Divergent by Veronica Roth
In Beatrice Prior's dystopian Chicago, society is divided into five factions, each dedicated to the cultivation of a particular virtue—Candor (the honest), Abnegation (the selfless), Dauntless (the brave), Amity (the peaceful), and Erudite (the intelligent). On an appointed day of every year, all sixteen-year-olds must select the faction to which they will devote the rest of their lives. For Beatrice, the decision is between staying with her family and being who she really is—she can't have both. So she makes a choice that surprises everyone, including herself. During the highly competitive initiation that follows, Beatrice renames herself Tris and struggles to determine who her friends really are—and where, exactly, a romance with a sometimes fascinating, sometimes infuriating boy fits into the life she's chosen. But Tris also has a secret, one she's kept hidden from everyone because she's been warned it can mean death. And as she discovers a growing conflict that threatens to unravel her seemingly perfect society, she also learns that her secret might help her save those she loves . . . or it might destroy her.
Up to this point, I’ve never really declared myself a dystopian fan. I guess the whole oh-so-perfect-world-it’s-actually-oh-so-horrible isn't something I think of myself “enjoying” because there’s always a large part of me that believes some day, somehow, the world could really turn into that. But apparently I do enjoy it. With books like The Hunger Games, Uglies, Matched, and of course, Delirium (hello, favorite book ever), it shouldn't have taken me this long to figure out that this has in fact, turned into one of my favorite genres. And Divergent is an amazing addition to it. Honestly, if I didn't know better, I would have never guessed Divergent was Veronica Roth’s debut.
Like most YA lovers, this was one of my most anticipated books of 2011 and it sure has the buzz to prove it. But unlike most hyped up books, it doesn't let down; if anything, I'd even go as far to say that it exceeded my expectations. With that said, do I think it's fair comparing it to The Hunger Games? Not necessarily, no, but I do believe fans of The Hunger Games should give it a try. It's easily one of the best dystopians yet and a definite stand-out among what seems to be the latest trend in YA.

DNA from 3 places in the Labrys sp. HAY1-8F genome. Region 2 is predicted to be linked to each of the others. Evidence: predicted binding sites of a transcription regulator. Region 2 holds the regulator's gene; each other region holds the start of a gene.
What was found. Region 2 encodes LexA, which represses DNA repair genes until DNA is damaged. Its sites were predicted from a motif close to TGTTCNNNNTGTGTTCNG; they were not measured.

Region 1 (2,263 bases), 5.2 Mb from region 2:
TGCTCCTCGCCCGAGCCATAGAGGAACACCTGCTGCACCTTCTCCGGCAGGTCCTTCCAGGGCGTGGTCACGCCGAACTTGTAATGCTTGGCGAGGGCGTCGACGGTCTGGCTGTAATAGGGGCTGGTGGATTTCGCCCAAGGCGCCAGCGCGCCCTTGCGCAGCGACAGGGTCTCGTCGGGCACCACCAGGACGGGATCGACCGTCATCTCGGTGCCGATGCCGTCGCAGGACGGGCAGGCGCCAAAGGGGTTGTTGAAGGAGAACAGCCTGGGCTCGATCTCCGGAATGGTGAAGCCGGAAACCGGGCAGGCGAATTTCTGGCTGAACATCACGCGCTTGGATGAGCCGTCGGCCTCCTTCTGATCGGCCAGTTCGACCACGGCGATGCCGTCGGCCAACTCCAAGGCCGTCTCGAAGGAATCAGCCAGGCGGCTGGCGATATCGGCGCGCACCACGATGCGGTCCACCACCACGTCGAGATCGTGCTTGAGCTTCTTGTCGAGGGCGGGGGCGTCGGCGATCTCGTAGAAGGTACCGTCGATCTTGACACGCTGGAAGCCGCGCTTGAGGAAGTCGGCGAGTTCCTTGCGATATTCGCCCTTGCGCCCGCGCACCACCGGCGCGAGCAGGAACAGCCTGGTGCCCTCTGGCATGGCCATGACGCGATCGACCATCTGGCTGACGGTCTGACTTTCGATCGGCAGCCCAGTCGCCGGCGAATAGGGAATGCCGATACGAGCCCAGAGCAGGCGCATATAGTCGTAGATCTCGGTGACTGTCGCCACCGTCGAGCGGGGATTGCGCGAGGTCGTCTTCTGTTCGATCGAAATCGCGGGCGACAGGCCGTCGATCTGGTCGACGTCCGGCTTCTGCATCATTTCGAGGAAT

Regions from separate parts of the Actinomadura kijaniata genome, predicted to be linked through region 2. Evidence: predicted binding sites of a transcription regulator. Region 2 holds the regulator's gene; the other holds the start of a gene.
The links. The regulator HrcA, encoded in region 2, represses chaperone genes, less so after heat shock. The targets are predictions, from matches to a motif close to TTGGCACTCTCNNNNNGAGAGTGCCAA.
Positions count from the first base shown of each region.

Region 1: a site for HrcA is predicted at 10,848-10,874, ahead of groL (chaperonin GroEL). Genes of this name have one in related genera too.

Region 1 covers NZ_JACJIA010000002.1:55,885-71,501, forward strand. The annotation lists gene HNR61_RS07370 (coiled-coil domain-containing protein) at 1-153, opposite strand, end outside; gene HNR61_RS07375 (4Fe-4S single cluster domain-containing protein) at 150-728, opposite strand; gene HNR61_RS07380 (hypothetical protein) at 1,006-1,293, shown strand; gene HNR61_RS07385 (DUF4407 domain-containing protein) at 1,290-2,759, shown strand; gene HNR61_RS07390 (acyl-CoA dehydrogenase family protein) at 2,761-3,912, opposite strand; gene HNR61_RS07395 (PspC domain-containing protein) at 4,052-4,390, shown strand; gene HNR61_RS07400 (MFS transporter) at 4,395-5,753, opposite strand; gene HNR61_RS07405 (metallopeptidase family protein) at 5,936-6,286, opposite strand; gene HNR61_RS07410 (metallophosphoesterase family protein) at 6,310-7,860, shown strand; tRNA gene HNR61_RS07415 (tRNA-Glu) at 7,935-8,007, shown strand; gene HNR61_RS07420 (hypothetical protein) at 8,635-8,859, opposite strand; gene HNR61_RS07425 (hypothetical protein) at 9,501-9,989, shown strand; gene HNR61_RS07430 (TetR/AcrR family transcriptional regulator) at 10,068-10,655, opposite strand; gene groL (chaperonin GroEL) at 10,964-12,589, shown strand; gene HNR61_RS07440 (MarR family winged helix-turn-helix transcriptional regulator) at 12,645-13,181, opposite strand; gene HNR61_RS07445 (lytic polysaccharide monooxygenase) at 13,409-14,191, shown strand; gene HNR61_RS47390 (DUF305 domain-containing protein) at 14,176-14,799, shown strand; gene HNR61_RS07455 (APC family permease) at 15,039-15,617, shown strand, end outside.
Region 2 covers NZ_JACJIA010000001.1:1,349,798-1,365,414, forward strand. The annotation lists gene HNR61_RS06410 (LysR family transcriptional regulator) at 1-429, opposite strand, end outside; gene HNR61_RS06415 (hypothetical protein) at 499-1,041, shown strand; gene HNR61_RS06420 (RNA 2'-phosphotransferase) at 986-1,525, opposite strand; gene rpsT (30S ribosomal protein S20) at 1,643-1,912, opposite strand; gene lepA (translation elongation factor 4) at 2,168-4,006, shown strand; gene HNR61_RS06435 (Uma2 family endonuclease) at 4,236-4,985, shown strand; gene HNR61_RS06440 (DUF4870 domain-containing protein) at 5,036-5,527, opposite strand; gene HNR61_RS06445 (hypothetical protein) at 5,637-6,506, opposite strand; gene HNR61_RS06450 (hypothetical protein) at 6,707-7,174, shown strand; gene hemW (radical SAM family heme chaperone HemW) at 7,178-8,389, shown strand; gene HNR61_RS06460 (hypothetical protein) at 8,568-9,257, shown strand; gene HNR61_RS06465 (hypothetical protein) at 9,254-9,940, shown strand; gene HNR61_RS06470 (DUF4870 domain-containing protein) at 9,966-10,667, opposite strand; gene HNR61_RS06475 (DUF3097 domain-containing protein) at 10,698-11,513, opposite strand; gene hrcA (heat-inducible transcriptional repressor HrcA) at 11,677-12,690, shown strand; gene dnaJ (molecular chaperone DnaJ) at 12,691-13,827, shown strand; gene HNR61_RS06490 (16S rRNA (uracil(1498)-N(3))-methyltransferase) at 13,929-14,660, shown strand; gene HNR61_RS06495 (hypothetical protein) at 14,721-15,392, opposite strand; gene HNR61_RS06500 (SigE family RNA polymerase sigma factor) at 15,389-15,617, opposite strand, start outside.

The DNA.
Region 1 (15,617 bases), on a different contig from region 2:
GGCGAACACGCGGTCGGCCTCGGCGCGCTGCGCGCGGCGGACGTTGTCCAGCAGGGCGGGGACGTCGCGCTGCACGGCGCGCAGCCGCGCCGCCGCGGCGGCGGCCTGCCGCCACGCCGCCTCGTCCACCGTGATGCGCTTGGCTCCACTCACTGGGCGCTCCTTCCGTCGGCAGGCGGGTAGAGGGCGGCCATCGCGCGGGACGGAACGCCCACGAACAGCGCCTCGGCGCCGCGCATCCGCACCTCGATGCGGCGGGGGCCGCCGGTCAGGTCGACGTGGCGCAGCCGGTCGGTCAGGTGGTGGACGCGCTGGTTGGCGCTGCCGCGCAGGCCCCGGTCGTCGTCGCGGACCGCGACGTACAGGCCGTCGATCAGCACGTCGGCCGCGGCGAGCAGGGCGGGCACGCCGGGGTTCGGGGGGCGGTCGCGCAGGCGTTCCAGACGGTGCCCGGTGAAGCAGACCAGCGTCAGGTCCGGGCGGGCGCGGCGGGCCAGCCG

Veronica Roth effortlessly masters the most dynamic parts of a story with good characters (Tris is awesome, strong and smart and Four is... *sa-woon*), excellent world-building (these factions are serious business, you guys!), nonstop action (this is initiation like you've never seen before) and perfect pacing (though I did complain when it ended ;)). Most of all, I loved that how despite most futuristic worlds written today are obviously corrupt to us, the reader, Divergent is different. This world's creation of factions is actually understandable--it makes sense, where as mandatory plastic surgery (Uglies), the eradication of love (and heck, every other emotion it seems) (Delirium), and televised killings (The Hunger Games) all scream UH, HELLOO SOMETHING'S WRONG HERE and make me wonder how anyone in the world could honestly believe any of these will improve their lives for the better. But this idea is pretty solid, which is a nice spin and makes the story unique.
That said, filled with action, mystery and some romance, Divergent is a story for everyone to love. It will be in stores May 3, 2011 and I highly suggest picking up a copy. Because if there's one book to read this year, it's this one-- hands down, my favorite 2011 debut novel yet.
P.S. Remember, Veronica Roth will be apart of The Dark Days of Supernatural Tour, so if you're in the area, you should definitely check it out!